“Every creation myth needs a devil,” a sympathetic attorney tells Mark Zuckerberg, co-founder of Facebook, in the last scene of David Fincher’s dazzling, engrossing The Social Network. It’s a slyly subversive line, simultaneously summing up and calling into question much of the interpretation of events we’ve seen over the last two hours—and it gains another twist when you know that the line was neither dreamed up by screenwriter Aaron Sorkin nor copied from life, but was first uttered by a Facebook executive after reading the screenplay.

If The Social Network is a creation myth for the era of Facebook, what does it tell us about the world in which we live, the people we have become? As with other myths, different commentators may draw out different levels of meaning. Viewed one way, it highlights the elusiveness and malleability of the most explosive commodity of our times: ideas. Intellectual property can be so indefinite that even when you know you have something great, you may not be able to say exactly what it is, let alone where it came from or who has rights to it.

Viewed another way, The Social Network illuminates the strange blend of emphemerality and indelibility that defines our times: On the one hand, our lives are changing at breakneck speed, and people live more than ever on the cusp of an ever-evaporating Now—but on the other hand nothing ever goes away, and we are more than ever tied to and defined by events and people that could once have been mercifully consigned to the obscurity of the past. Connected with this is the unsettling blend of anonymity and the loss of privacy. Sitting alone at a keyboard, computer users are freed from social constraints for their actions, yet the scope of such bad behavior is wider than ever, and they are not the only ones who will have to live with the consequences.

None of these ideas is revolutionary, but The Social Network embeds them in a taut, intellectually exhilarating narrative in which daredevil dialogue simultaneously defines characters and obscures motivations. The movie is canny and knowing about human nature, but somewhat agnostic about getting to the bottom of anyone or anything. Perception overshadows reality; what actually happened may matter less than the story that a lawyer could suggest to a jury, or a storyteller to an audience. The Social Network doesn’t really try to explain what makes Zuckerberg tick, and most of us may never know how true to life the depiction is, but many of us know people like the movie’s Zuckerberg, and the portrait rings true in that sense.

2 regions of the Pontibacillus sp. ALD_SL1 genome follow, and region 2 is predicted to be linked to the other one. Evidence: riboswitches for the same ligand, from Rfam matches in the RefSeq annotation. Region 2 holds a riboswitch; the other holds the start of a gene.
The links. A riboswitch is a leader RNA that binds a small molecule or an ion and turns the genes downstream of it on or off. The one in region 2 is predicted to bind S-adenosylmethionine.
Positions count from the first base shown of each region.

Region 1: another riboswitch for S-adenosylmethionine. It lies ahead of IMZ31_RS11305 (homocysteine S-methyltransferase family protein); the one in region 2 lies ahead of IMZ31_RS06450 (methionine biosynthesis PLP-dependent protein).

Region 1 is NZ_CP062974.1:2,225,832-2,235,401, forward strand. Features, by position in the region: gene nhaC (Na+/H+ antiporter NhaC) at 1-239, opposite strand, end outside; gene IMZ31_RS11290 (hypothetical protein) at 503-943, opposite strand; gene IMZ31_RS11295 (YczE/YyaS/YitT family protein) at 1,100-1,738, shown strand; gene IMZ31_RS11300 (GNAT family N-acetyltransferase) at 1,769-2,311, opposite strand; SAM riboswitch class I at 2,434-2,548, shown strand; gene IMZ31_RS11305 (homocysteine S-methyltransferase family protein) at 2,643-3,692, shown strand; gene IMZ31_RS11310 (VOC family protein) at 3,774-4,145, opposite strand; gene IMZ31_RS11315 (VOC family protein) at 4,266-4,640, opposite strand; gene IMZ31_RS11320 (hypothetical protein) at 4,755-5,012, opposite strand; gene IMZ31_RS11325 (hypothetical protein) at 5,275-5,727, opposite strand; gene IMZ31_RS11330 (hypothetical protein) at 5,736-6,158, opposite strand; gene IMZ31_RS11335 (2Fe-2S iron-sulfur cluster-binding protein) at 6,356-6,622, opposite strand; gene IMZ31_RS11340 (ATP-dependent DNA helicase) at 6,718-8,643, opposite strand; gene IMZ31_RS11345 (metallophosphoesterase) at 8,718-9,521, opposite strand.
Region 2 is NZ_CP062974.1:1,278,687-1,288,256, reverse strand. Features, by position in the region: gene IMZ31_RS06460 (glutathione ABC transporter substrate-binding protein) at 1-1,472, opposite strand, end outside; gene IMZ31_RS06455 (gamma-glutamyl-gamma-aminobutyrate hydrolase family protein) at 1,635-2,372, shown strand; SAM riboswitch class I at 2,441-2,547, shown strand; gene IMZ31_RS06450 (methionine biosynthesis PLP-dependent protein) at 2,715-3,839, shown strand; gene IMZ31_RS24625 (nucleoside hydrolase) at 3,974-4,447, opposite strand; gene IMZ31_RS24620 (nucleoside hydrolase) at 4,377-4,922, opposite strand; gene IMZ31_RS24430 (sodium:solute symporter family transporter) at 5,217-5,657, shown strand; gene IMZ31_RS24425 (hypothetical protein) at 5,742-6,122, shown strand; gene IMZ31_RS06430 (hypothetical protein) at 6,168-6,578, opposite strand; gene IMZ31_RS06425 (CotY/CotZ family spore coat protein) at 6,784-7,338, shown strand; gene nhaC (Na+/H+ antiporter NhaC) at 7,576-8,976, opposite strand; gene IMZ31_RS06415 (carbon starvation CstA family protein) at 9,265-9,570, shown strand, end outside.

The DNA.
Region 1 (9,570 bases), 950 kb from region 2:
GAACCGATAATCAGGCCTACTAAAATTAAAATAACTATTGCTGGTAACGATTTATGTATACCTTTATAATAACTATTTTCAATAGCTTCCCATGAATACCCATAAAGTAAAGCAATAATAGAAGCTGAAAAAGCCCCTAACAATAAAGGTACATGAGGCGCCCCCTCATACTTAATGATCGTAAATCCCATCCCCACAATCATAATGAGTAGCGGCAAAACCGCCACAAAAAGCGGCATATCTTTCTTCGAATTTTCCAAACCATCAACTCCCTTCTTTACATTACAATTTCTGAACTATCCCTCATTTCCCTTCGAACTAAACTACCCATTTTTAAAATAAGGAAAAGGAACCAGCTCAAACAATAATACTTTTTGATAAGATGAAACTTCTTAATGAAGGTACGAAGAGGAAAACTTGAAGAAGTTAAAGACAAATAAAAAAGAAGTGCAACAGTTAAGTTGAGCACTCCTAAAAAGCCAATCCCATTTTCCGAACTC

The opening scene, a blistering back-and-forth between Mark and a girl named Erica (Rooney Mara) whom he has been dating, establishes the tone. The dialogue ricochets unpredictably among several subjects at once, Erica gamely trying to keep up with Zuckerberg’s mental acrobatics, Mark oblivious to Erica’s emotional responses. It’s all about Mark. Somehow it’s always about Mark. At the moment he’s obsessing over how to distinguish himself in a population of people who all got 1600 on their SATs, such as getting into a finals club. It goes without saying that Erica didn’t get anything like 1600—and she’s going to B.U., not Harvard—which means she is ancillary to the discussion, although Mark does want her to be supportive, since it would be in her best interests for him to succeed and be in a position to take her to parties where she would meet people she otherwise wouldn’t. Erica breaks up with him with the kind of speech that people often imagine saying beforehand or wish they had said afterward, but seldom succeed in delivering unless they’ve carefully rehearsed it. It is explicit, succinct and devastating, and for once Mark has no comeback.

In the end, The Social Network suggests that even people like Zuckerberg who have the power to shape the world in which we live must ultimately live in the world that they themselves have created. Zuckerberg played a key role in shaping a technology that has enabled hundreds of millions of people to connect in new ways—or, conversely, to avoid connecting, to devote untold hours to games and other diversions instead. But the connections he made that enabled him to do what he did were not connections with other people—which are, in the end, the connections that matter. People like Mark change the world, but it’s people like Erica that make the world worth living in.

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